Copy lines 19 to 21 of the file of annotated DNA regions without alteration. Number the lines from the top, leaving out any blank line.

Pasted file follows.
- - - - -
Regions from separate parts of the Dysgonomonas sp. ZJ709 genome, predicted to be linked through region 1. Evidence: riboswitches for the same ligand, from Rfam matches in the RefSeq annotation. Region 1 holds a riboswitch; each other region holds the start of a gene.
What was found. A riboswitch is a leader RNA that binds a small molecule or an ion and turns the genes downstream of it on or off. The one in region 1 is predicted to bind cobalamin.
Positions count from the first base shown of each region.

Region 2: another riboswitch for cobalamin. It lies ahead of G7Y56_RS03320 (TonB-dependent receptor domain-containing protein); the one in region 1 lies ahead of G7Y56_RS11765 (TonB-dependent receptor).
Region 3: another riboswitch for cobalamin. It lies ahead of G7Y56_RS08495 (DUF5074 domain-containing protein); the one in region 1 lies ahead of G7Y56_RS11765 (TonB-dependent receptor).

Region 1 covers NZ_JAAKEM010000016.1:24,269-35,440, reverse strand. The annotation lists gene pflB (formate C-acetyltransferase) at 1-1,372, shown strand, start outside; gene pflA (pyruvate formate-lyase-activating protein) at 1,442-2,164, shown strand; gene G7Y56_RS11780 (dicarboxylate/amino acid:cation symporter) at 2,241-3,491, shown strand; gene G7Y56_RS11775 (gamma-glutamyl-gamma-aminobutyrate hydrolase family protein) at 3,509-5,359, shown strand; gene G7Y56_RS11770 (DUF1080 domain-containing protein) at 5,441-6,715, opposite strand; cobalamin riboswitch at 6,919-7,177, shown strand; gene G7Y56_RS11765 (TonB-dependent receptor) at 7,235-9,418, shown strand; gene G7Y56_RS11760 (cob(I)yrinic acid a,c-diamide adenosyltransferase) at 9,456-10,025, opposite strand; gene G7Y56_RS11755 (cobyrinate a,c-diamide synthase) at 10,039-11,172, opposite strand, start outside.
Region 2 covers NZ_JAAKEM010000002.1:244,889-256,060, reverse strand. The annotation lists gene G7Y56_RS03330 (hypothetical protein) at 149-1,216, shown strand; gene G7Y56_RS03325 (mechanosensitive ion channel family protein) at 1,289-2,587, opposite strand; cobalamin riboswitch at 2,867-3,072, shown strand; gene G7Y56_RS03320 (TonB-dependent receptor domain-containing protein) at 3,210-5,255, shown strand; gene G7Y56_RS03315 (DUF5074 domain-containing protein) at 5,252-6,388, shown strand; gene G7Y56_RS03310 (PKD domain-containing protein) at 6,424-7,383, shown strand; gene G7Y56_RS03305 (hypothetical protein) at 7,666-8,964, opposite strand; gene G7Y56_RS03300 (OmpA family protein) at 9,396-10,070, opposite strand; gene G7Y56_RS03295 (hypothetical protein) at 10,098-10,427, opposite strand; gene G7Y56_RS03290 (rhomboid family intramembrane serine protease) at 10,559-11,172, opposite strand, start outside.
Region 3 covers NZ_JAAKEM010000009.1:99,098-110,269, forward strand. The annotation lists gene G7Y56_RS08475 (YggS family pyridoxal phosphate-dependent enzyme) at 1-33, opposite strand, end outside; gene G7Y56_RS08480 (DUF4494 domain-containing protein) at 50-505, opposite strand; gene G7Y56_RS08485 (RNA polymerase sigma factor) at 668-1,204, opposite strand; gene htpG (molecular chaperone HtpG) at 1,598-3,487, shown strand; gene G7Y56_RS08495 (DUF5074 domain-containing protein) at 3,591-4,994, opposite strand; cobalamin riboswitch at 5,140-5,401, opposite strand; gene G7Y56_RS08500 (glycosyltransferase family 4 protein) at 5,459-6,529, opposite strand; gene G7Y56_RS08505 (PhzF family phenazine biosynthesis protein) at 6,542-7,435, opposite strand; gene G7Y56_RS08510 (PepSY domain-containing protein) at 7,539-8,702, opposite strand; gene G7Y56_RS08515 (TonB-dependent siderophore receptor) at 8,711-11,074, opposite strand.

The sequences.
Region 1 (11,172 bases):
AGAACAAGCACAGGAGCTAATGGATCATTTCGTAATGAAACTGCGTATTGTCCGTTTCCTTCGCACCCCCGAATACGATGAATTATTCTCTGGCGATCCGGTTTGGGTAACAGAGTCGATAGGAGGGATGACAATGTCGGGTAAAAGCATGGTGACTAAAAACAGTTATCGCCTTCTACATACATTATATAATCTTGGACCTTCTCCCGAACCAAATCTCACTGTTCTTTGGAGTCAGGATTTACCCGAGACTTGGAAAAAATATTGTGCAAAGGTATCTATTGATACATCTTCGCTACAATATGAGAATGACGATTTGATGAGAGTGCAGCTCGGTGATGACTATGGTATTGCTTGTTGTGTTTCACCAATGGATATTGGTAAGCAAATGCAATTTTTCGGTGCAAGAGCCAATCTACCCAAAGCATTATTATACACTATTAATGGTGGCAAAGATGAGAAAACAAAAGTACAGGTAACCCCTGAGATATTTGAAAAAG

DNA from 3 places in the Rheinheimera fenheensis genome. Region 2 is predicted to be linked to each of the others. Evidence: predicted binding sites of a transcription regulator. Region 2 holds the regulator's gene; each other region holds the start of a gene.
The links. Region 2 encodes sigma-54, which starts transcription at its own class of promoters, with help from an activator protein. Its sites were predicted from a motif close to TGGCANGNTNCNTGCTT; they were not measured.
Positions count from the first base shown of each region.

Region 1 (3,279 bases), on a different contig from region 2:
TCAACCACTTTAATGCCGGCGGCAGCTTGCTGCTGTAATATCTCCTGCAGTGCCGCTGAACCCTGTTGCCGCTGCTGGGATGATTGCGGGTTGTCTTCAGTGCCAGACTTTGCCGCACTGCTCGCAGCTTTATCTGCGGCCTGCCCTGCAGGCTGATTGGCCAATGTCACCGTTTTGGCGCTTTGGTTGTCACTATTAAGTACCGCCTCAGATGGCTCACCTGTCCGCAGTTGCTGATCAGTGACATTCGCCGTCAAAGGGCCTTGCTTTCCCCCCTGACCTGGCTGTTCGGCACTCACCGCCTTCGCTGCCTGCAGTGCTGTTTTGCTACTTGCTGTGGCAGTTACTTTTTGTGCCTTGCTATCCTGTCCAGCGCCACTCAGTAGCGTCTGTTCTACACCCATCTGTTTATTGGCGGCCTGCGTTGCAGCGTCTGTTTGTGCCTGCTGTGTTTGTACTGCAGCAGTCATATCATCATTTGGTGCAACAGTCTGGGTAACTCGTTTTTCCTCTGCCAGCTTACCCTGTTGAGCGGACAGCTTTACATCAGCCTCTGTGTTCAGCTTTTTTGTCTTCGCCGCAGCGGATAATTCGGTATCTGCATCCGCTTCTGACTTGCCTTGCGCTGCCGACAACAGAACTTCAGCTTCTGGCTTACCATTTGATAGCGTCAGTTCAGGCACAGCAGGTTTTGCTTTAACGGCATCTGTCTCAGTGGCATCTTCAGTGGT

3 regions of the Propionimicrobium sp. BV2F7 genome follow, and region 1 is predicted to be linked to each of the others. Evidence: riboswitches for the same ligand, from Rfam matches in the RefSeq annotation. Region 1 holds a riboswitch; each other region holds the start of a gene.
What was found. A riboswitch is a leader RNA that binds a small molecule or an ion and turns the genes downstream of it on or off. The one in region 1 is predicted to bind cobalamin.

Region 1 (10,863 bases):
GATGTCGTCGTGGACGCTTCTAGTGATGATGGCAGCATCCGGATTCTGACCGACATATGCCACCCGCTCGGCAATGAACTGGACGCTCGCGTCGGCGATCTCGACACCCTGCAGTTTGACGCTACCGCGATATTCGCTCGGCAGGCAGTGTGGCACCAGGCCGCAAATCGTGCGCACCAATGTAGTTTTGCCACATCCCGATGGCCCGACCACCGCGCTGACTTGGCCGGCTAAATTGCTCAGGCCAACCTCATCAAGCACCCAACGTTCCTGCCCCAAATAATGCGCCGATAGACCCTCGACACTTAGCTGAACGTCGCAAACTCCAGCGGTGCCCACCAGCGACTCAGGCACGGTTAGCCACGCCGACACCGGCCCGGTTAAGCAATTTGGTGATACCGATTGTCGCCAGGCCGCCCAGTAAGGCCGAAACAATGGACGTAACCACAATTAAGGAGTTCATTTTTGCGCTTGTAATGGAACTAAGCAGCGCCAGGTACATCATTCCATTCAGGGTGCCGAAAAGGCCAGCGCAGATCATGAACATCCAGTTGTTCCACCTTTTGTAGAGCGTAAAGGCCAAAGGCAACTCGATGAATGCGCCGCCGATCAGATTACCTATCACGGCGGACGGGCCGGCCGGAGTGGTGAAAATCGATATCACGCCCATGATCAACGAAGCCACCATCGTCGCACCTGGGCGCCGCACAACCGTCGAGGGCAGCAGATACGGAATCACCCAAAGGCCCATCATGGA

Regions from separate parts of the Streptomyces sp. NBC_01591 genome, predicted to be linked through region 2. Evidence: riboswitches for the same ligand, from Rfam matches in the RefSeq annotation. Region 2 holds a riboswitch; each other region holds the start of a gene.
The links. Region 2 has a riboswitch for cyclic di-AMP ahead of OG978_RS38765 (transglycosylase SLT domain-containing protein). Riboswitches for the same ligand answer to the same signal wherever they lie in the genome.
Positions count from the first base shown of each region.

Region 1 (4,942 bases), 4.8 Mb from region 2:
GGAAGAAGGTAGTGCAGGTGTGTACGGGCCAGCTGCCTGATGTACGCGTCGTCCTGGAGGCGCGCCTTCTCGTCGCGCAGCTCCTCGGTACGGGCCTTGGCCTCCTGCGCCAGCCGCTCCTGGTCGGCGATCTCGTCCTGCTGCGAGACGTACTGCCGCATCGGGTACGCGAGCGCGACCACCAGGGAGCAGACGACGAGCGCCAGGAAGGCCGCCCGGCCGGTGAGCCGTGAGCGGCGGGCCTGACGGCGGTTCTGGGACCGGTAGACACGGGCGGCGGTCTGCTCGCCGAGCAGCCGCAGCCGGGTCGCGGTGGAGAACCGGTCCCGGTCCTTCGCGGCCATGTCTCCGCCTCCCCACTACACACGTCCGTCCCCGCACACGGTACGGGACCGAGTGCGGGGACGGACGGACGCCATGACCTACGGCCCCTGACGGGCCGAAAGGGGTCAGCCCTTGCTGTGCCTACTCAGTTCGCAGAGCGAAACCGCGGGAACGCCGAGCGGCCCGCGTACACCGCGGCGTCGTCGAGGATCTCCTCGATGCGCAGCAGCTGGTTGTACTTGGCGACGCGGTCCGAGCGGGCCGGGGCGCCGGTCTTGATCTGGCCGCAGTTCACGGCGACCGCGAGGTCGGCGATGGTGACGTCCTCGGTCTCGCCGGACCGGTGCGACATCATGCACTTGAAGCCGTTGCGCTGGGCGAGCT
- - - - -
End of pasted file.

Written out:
Region 1 (10,863 bases):
GATGTCGTCGTGGACGCTTCTAGTGATGATGGCAGCATCCGGATTCTGACCGACATATGCCACCCGCTCGGCAATGAACTGGACGCTCGCGTCGGCGATCTCGACACCCTGCAGTTTGACGCTACCGCGATATTCGCTCGGCAGGCAGTGTGGCACCAGGCCGCAAATCGTGCGCACCAATGTAGTTTTGCCACATCCCGATGGCCCGACCACCGCGCTGACTTGGCCGGCTAAATTGCTCAGGCCAACCTCATCAAGCACCCAACGTTCCTGCCCCAAATAATGCGCCGATAGACCCTCGACACTTAGCTGAACGTCGCAAACTCCAGCGGTGCCCACCAGCGACTCAGGCACGGTTAGCCACGCCGACACCGGCCCGGTTAAGCAATTTGGTGATACCGATTGTCGCCAGGCCGCCCAGTAAGGCCGAAACAATGGACGTAACCACAATTAAGGAGTTCATTTTTGCGCTTGTAATGGAACTAAGCAGCGCCAGGTACATCATTCCATTCAGGGTGCCGAAAAGGCCAGCGCAGATCATGAACATCCAGTTGTTCCACCTTTTGTAGAGCGTAAAGGCCAAAGGCAACTCGATGAATGCGCCGCCGATCAGATTACCTATCACGGCGGACGGGCCGGCCGGAGTGGTGAAAATCGATATCACGCCCATGATCAACGAAGCCACCATCGTCGCACCTGGGCGCCGCACAACCGTCGAGGGCAGCAGATACGGAATCACCCAAAGGCCCATCATGGA

Regions from separate parts of the Streptomyces sp. NBC_01591 genome, predicted to be linked through region 2. Evidence: riboswitches for the same ligand, from Rfam matches in the RefSeq annotation. Region 2 holds a riboswitch; each other region holds the start of a gene.